Virtual reality could change the face of shopping, banking, rewards
Imagine being able to see home renovations before you take out a loan for them. Or seeing yourself in an outfit you want without having to schlep to a store to try it on. Or taking a look around a vacation destination before you deplete your rewards points for it.
Thanks to huge advances in virtual and augmented reality technology, these dreams are reality and are changing the way Canadians shop, bank and use rewards.
Virtual reality was once a static technology reserved for the arcade or special events. Users had to stand on huge elaborate platforms and wear a cumbersome headset just to fully immerse themselves in the virtual world. It was also incredibly expensive and far out of reach for the average consumer's home use.
Even though that technology is still in use today, smartphones have democratized access to a virtual experience and headsets have become so affordable that early projections have the market going from 2 million headsets available now to 25 million headsets available in 2020.
"Mobile technology is the reason virtual reality technology is where it is today," says Rodrigo Vergara, chief evangelist at Genius Marketing, a Montreal-based firm specializing in virtual reality, 360-degree video and immersive storytelling.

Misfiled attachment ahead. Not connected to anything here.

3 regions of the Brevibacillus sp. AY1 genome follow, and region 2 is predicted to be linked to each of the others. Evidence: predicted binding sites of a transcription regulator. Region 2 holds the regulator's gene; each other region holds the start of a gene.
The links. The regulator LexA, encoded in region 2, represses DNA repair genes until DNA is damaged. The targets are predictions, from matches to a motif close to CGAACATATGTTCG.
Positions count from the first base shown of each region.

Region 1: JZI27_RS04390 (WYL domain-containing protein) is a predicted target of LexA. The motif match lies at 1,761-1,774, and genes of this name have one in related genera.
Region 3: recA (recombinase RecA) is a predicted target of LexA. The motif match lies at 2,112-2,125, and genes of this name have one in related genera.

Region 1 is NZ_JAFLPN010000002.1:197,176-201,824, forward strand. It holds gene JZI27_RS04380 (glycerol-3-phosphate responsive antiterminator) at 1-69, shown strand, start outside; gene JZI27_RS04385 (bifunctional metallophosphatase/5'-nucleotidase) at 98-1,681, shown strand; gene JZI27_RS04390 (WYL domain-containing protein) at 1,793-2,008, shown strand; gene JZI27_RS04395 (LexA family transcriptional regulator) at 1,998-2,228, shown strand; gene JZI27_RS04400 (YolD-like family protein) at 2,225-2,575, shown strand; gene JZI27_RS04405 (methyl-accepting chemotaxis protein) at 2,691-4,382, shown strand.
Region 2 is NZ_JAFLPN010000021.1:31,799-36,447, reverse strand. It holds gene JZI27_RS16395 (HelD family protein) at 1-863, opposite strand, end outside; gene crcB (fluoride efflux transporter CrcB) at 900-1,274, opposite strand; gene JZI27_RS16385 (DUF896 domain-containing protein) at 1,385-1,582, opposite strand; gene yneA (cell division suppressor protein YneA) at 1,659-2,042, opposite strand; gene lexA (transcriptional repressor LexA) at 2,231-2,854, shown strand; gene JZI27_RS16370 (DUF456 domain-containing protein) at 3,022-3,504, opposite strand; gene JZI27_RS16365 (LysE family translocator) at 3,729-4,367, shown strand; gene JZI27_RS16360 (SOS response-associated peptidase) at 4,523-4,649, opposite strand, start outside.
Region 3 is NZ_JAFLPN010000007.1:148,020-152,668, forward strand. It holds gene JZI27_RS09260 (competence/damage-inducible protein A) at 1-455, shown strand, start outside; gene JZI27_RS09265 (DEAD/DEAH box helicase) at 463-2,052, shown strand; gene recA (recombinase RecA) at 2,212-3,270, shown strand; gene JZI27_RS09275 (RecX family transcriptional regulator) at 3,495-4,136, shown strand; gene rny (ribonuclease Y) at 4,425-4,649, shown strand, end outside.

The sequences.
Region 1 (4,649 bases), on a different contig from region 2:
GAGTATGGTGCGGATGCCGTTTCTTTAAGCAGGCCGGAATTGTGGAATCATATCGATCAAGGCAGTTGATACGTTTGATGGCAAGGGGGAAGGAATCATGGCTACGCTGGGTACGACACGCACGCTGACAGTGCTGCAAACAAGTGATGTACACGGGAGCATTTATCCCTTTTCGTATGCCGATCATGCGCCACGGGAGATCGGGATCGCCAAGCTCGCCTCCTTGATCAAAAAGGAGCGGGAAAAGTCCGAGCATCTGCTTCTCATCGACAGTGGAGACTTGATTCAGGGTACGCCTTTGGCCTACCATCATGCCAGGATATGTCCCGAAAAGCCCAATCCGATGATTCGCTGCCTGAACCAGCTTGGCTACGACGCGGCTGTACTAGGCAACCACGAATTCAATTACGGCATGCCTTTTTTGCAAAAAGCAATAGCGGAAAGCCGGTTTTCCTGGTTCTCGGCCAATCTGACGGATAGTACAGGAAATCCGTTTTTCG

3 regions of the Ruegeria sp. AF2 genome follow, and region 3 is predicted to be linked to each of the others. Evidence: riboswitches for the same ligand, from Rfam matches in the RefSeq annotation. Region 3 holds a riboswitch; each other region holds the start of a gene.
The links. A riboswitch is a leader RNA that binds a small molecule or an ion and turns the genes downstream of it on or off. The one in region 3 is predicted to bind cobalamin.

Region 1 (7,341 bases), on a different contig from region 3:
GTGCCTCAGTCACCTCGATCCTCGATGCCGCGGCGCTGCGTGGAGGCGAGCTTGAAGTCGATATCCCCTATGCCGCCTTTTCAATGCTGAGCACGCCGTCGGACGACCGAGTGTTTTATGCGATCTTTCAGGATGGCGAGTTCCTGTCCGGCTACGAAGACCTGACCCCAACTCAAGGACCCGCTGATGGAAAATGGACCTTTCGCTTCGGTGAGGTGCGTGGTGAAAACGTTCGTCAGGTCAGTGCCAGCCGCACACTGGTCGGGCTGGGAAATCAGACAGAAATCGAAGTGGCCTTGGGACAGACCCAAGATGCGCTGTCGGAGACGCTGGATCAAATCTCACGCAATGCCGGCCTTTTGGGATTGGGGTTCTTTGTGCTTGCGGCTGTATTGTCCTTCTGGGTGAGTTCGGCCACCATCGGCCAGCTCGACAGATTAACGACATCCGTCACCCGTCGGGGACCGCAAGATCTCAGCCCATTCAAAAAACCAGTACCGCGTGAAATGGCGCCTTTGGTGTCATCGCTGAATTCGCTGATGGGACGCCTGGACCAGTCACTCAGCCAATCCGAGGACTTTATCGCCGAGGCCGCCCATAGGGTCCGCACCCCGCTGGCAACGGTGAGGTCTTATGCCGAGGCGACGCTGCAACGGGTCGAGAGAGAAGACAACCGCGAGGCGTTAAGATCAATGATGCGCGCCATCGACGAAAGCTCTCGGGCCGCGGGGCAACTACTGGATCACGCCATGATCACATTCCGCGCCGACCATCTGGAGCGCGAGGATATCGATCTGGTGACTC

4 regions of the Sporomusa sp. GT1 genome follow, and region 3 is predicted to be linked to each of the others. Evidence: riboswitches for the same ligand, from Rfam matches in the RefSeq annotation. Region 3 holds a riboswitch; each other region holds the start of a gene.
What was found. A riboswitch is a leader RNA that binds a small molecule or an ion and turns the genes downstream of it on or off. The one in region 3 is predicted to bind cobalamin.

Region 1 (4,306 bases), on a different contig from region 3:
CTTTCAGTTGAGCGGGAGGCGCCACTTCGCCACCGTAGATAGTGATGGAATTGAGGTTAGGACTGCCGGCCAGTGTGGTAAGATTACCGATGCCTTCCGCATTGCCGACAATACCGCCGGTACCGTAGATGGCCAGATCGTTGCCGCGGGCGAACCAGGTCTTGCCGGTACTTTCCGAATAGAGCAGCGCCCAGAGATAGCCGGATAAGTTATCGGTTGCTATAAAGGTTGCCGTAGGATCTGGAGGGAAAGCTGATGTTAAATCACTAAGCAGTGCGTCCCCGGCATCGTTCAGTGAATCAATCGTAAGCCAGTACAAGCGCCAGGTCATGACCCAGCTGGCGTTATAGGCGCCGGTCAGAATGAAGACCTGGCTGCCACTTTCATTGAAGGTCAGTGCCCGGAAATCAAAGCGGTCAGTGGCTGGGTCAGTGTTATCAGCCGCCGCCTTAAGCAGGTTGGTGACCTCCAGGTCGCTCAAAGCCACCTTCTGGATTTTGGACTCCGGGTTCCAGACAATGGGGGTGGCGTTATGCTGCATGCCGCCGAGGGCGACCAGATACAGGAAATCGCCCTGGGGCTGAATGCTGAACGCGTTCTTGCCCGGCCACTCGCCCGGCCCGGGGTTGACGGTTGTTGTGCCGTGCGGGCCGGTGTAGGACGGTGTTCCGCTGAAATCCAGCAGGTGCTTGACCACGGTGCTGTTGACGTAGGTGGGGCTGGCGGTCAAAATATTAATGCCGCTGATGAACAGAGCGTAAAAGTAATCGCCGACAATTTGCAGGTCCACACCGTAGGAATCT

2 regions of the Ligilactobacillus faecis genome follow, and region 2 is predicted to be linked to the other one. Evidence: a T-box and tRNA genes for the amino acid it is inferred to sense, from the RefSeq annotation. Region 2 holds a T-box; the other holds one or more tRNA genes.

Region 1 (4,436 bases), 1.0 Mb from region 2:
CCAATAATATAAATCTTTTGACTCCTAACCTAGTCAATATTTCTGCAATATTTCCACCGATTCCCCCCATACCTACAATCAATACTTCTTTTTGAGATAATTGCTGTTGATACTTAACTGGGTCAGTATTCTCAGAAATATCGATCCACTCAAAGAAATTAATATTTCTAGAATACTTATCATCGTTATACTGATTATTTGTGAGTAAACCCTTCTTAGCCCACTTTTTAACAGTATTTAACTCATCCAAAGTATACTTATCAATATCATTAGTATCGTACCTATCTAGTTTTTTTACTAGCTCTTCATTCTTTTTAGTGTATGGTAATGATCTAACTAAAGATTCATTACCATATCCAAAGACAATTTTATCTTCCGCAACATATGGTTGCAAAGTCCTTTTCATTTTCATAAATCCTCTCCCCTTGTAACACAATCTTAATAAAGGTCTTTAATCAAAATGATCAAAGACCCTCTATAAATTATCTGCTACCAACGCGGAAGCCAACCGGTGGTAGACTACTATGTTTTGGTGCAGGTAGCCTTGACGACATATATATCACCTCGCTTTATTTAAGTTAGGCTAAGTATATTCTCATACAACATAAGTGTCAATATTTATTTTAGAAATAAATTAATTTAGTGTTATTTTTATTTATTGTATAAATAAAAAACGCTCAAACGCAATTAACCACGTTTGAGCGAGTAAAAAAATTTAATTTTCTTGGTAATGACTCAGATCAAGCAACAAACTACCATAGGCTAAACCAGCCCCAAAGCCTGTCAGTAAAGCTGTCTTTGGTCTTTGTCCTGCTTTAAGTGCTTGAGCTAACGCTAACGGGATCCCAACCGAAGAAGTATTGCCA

"The computing power of today's smartphones is absolutely ridiculous, and that's really what's driving virtual reality today."
There are plenty of 360-degree videos you can watch on your smartphone that place you in a fully-immersive 3-D environment - move your phone in any direction and the environment goes with you.
You can get more immersive by inserting your phone into a wide range of affordable headsets from big companies such as Sony, Samsung, Google and HTC. Headsets range from the $800 Occulus Rift to the $20 Google Cardboard, which is literally made of cardboard.
From e-commerce to
"This is where we're taking commerce to the next level," says Vergara. "The advantage of e-commerce was bringing the store to you." Now you can put that in a headset and suddenly, you can essentially have the full experience of going to the store and looking at things close up, without leaving your couch.
Image provided by RBC
Shoppers explore rewards destination options via virtual reality at RBC's 2016 Avion Holiday Rewards Boutique.
RBC's Avion Rewards Program, for example, gave Toronto mall shoppers the ultimate try-before-you-buy experience at the Avion Holiday Rewards Boutique during the 2016 holiday shopping season.
Shoppers stepped into the boutique, put on a headset and - with their eyes - chose a virtual environment. Options included a beach, a golf course or a gourmet kitchen.